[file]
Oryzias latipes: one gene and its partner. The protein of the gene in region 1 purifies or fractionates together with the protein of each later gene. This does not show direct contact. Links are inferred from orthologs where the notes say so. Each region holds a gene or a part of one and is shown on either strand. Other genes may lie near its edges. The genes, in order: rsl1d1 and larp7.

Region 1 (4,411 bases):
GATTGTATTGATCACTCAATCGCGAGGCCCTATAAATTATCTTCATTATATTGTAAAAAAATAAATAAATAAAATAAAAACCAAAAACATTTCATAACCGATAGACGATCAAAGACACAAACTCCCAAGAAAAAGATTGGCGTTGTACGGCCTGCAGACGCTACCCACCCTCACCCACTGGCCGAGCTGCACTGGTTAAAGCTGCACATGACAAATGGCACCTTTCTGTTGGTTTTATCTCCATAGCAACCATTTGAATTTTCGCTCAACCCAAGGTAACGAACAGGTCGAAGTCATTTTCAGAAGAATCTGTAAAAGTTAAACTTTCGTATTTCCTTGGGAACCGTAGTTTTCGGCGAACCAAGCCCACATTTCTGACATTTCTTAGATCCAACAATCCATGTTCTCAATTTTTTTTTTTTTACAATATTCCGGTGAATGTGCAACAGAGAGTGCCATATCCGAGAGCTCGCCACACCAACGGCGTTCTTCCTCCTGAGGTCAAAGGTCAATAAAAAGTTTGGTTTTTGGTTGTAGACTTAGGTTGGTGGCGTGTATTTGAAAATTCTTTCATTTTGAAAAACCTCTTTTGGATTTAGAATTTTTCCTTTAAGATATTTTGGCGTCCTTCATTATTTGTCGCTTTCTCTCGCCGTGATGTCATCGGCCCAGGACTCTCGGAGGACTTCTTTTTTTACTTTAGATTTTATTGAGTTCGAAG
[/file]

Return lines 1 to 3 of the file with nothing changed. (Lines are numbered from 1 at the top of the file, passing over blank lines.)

Oryzias latipes: one gene and its partner. The protein of the gene in region 1 purifies or fractionates together with the protein of each later gene. This does not show direct contact. Links are inferred from orthologs where the notes say so. Each region holds a gene or a part of one and is shown on either strand. Other genes may lie near its edges. The genes, in order: rsl1d1 and larp7.

Region 1 (4,411 bases):
GATTGTATTGATCACTCAATCGCGAGGCCCTATAAATTATCTTCATTATATTGTAAAAAAATAAATAAATAAAATAAAAACCAAAAACATTTCATAACCGATAGACGATCAAAGACACAAACTCCCAAGAAAAAGATTGGCGTTGTACGGCCTGCAGACGCTACCCACCCTCACCCACTGGCCGAGCTGCACTGGTTAAAGCTGCACATGACAAATGGCACCTTTCTGTTGGTTTTATCTCCATAGCAACCATTTGAATTTTCGCTCAACCCAAGGTAACGAACAGGTCGAAGTCATTTTCAGAAGAATCTGTAAAAGTTAAACTTTCGTATTTCCTTGGGAACCGTAGTTTTCGGCGAACCAAGCCCACATTTCTGACATTTCTTAGATCCAACAATCCATGTTCTCAATTTTTTTTTTTTTACAATATTCCGGTGAATGTGCAACAGAGAGTGCCATATCCGAGAGCTCGCCACACCAACGGCGTTCTTCCTCCTGAGGTCAAAGGTCAATAAAAAGTTTGGTTTTTGGTTGTAGACTTAGGTTGGTGGCGTGTATTTGAAAATTCTTTCATTTTGAAAAACCTCTTTTGGATTTAGAATTTTTCCTTTAAGATATTTTGGCGTCCTTCATTATTTGTCGCTTTCTCTCGCCGTGATGTCATCGGCCCAGGACTCTCGGAGGACTTCTTTTTTTACTTTAGATTTTATTGAGTTCGAAG